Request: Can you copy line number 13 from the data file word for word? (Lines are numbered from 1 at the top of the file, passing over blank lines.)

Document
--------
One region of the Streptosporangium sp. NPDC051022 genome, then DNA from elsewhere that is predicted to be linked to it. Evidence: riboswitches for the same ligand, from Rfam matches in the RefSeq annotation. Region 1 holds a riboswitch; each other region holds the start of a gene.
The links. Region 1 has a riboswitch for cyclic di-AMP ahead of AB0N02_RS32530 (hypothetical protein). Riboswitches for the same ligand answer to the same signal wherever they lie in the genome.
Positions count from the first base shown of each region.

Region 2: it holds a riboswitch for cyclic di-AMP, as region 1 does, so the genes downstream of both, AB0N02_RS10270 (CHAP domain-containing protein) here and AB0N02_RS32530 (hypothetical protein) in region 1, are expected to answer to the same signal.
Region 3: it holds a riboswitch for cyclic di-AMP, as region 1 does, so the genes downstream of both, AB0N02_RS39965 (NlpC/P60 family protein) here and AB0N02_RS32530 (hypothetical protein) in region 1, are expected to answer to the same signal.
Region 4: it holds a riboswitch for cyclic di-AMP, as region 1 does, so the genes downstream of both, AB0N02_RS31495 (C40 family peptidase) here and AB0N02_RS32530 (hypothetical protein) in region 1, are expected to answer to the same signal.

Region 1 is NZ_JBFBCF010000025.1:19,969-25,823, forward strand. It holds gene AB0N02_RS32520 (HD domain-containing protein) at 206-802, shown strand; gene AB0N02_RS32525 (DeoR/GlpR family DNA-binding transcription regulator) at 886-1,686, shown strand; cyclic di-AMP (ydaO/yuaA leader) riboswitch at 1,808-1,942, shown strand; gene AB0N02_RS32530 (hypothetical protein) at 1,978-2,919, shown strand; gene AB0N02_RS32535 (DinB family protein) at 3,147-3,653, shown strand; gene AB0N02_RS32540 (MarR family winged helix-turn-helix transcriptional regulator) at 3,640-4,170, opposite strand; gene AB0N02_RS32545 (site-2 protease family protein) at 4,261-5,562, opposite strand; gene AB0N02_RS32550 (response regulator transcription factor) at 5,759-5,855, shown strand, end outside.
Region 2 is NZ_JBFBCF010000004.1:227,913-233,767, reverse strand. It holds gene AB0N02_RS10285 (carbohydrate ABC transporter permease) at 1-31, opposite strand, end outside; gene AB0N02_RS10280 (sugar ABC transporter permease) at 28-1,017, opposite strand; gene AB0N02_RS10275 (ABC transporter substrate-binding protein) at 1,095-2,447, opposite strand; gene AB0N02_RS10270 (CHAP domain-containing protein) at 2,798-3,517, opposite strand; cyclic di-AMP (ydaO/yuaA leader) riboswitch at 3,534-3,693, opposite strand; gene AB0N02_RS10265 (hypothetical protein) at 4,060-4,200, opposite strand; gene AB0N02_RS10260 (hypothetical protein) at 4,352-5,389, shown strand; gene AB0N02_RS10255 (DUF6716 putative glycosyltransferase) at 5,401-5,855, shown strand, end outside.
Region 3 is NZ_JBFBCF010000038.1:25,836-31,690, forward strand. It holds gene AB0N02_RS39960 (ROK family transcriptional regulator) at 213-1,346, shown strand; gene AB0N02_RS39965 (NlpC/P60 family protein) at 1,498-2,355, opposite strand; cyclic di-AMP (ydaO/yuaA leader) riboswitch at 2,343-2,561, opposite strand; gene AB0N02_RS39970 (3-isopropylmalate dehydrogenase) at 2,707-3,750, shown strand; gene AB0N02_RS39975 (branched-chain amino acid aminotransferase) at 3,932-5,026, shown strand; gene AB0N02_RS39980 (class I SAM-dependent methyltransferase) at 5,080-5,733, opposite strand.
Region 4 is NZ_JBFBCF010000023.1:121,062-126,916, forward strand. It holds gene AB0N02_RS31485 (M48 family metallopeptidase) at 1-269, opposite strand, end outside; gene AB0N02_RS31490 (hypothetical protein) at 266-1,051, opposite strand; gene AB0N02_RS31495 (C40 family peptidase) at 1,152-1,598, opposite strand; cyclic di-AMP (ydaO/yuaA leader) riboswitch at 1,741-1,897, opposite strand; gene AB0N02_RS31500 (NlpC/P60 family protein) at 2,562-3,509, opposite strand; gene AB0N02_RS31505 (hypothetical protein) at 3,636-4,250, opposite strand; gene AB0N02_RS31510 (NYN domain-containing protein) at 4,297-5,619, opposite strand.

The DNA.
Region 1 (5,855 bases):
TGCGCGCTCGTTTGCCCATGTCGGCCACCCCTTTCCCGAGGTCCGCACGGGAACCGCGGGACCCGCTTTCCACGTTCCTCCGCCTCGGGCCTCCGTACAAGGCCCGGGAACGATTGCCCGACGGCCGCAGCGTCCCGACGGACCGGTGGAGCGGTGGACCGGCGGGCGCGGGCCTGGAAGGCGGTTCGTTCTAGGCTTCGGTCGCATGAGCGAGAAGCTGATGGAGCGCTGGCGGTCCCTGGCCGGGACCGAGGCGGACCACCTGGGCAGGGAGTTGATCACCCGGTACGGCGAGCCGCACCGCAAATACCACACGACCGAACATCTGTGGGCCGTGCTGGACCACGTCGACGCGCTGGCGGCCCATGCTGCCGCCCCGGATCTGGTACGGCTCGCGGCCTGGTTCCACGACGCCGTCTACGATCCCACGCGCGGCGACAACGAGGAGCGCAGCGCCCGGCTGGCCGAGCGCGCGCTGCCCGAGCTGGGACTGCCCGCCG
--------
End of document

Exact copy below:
TGCGCGCTCGTTTGCCCATGTCGGCCACCCCTTTCCCGAGGTCCGCACGGGAACCGCGGGACCCGCTTTCCACGTTCCTCCGCCTCGGGCCTCCGTACAAGGCCCGGGAACGATTGCCCGACGGCCGCAGCGTCCCGACGGACCGGTGGAGCGGTGGACCGGCGGGCGCGGGCCTGGAAGGCGGTTCGTTCTAGGCTTCGGTCGCATGAGCGAGAAGCTGATGGAGCGCTGGCGGTCCCTGGCCGGGACCGAGGCGGACCACCTGGGCAGGGAGTTGATCACCCGGTACGGCGAGCCGCACCGCAAATACCACACGACCGAACATCTGTGGGCCGTGCTGGACCACGTCGACGCGCTGGCGGCCCATGCTGCCGCCCCGGATCTGGTACGGCTCGCGGCCTGGTTCCACGACGCCGTCTACGATCCCACGCGCGGCGACAACGAGGAGCGCAGCGCCCGGCTGGCCGAGCGCGCGCTGCCCGAGCTGGGACTGCCCGCCG